The February 2020 peace accords also have done nothing to affect the level of internal violence. They do seem to have led to fewer Taliban attacks on U.S. personnel, but they have not led to any major cuts in attacks and Afghan civilian or military casualties. Furthermore, the peace accords have not produced any proposal for an actual peace agreement that would somehow blend the military forces of the central government and the Taliban – allowing them to cooperate in dealing with terrorist groups like Al Qaeda or ISIS, establishing a rule of law, and avoiding new power struggles and civil conflict.

The Department of Defense 1225, the SIGAR Quarterly Reports, and the Lead Inspector General reporting in mid-2020 all show that the central government forces are not winning the war – although they also are not yet decisively losing it. Afghan versus Afghan violence remains high, and the ability of Afghan central government forces to survive in the face of the Taliban if the U.S. does withdraw is extremely uncertain.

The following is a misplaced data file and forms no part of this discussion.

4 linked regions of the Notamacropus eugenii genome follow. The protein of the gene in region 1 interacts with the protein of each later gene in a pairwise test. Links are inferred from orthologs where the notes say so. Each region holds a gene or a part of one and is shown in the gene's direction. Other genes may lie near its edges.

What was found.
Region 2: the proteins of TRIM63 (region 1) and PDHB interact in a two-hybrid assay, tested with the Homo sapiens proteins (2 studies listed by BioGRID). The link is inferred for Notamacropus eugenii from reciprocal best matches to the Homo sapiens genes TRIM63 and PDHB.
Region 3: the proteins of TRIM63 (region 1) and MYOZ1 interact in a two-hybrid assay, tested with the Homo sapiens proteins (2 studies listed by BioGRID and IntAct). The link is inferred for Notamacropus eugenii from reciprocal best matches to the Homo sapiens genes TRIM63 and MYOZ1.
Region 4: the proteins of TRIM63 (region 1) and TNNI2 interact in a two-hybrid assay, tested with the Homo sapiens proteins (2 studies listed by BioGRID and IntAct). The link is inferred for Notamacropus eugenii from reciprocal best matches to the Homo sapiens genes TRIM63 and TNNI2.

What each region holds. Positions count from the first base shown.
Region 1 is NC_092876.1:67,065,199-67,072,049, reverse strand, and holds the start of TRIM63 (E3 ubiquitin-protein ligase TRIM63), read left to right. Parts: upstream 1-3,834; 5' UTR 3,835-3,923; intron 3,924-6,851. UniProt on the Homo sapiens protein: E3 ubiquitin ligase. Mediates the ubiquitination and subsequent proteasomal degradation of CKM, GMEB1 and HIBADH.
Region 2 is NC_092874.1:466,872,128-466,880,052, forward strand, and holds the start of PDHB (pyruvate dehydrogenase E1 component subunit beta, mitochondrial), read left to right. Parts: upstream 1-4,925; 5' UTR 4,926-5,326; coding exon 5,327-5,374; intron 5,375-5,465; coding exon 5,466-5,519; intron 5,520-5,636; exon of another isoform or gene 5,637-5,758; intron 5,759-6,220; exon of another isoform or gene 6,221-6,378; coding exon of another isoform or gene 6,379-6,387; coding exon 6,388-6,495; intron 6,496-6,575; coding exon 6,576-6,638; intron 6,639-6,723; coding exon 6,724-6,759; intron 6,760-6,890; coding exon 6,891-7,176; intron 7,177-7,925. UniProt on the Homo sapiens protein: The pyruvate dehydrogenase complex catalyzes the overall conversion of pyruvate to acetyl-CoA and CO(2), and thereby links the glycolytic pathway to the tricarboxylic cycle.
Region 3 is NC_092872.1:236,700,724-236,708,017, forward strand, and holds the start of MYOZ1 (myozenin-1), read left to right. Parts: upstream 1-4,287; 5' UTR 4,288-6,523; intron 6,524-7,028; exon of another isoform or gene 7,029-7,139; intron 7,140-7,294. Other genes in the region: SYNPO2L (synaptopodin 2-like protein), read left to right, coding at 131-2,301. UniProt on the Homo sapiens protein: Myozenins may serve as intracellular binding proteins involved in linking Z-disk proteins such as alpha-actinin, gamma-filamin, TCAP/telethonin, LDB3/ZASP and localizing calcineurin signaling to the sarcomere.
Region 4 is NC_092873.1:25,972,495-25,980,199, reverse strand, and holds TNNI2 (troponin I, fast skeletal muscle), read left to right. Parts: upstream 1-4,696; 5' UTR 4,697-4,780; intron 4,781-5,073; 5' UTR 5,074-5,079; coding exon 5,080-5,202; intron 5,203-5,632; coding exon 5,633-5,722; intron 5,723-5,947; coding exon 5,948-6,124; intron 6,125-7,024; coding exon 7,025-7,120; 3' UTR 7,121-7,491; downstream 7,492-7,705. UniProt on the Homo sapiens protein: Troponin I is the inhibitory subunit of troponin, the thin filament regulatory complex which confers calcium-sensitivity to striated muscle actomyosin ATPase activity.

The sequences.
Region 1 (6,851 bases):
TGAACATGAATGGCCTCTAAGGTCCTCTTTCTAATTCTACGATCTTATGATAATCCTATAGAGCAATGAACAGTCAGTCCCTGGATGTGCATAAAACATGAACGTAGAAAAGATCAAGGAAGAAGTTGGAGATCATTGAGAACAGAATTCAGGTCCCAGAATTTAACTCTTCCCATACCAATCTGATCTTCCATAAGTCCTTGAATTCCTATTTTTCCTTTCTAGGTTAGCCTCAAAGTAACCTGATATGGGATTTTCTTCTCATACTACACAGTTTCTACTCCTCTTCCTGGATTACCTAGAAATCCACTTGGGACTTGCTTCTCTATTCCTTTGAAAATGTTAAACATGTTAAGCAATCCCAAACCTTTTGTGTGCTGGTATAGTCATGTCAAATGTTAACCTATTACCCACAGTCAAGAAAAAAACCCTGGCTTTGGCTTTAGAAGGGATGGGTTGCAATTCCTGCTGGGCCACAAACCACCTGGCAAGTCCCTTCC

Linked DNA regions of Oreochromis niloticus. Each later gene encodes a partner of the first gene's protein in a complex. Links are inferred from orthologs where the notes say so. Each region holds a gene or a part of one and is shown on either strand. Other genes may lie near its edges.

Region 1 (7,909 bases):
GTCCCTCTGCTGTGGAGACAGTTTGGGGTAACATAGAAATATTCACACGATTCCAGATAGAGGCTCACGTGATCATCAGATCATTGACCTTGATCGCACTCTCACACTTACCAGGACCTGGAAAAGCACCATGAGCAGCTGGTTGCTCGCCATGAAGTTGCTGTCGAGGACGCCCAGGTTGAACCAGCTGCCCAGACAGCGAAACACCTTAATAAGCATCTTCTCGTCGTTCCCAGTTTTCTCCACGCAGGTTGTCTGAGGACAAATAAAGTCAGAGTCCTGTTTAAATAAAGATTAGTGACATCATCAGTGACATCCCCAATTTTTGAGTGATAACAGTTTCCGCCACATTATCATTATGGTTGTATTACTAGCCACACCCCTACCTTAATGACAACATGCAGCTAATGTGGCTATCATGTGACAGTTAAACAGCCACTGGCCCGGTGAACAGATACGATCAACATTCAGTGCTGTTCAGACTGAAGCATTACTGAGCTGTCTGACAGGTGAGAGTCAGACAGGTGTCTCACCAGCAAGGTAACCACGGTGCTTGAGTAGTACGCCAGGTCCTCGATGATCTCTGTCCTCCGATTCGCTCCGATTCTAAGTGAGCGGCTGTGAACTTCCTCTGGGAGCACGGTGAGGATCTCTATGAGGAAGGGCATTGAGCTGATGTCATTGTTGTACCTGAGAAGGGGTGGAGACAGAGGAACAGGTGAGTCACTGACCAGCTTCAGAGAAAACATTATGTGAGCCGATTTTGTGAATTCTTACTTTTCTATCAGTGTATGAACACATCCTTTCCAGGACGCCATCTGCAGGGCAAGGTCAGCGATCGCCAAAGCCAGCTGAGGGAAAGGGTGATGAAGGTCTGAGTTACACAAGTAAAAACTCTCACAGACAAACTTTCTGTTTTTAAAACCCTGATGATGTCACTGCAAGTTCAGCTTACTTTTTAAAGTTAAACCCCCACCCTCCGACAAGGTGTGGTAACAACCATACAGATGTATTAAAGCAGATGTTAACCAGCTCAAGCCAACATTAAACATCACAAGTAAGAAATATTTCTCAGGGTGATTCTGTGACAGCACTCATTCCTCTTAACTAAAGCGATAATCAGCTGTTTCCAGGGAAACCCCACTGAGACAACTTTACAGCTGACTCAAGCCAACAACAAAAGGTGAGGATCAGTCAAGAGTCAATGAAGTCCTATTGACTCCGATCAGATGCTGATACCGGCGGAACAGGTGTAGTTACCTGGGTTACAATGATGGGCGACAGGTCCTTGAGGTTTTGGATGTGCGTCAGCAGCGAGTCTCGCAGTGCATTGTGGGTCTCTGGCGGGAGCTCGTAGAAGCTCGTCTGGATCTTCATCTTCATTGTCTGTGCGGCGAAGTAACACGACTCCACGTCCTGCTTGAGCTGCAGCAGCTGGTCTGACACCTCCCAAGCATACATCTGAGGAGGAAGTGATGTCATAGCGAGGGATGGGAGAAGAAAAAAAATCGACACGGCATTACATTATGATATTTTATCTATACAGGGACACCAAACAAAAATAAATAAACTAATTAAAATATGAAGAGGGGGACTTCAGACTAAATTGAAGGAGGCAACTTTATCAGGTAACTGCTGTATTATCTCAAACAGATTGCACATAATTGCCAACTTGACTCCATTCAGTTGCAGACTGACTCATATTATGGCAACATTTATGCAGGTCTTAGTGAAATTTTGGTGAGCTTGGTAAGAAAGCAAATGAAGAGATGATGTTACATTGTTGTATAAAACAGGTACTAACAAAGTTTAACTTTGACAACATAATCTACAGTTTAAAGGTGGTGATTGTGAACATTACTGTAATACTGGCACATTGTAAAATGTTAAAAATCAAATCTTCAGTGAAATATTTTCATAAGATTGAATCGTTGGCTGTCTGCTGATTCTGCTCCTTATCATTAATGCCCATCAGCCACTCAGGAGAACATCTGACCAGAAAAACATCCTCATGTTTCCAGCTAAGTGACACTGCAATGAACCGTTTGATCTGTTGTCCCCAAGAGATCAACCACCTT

The July 30, 2020 report to Congress by the Special Inspector General for Afghan Reconstruction (SIGAR) makes the present security situation brutally clear: 6

The implementation of the U.S.-Taliban agreement, contested presidential election results, regional political tensions between the United States and Iran, prisoner-release discussions, war, and the COVID-19 global health crisis have made this quarter “perhaps the most complex and challenging period in the last two decades” for the Afghan National Defense and Security Forces (ANDSF), according to the Combined Security Transition Command-Afghanistan (CSTC-A)…United States Forces-Afghanistan (USFOR-A) told SIGAR in late July that RS and USFOR-A Commander General Austin Scott Miller “sees that political risk has surged and creates additional security risk” and that the risk “is focused on the ANDSF.”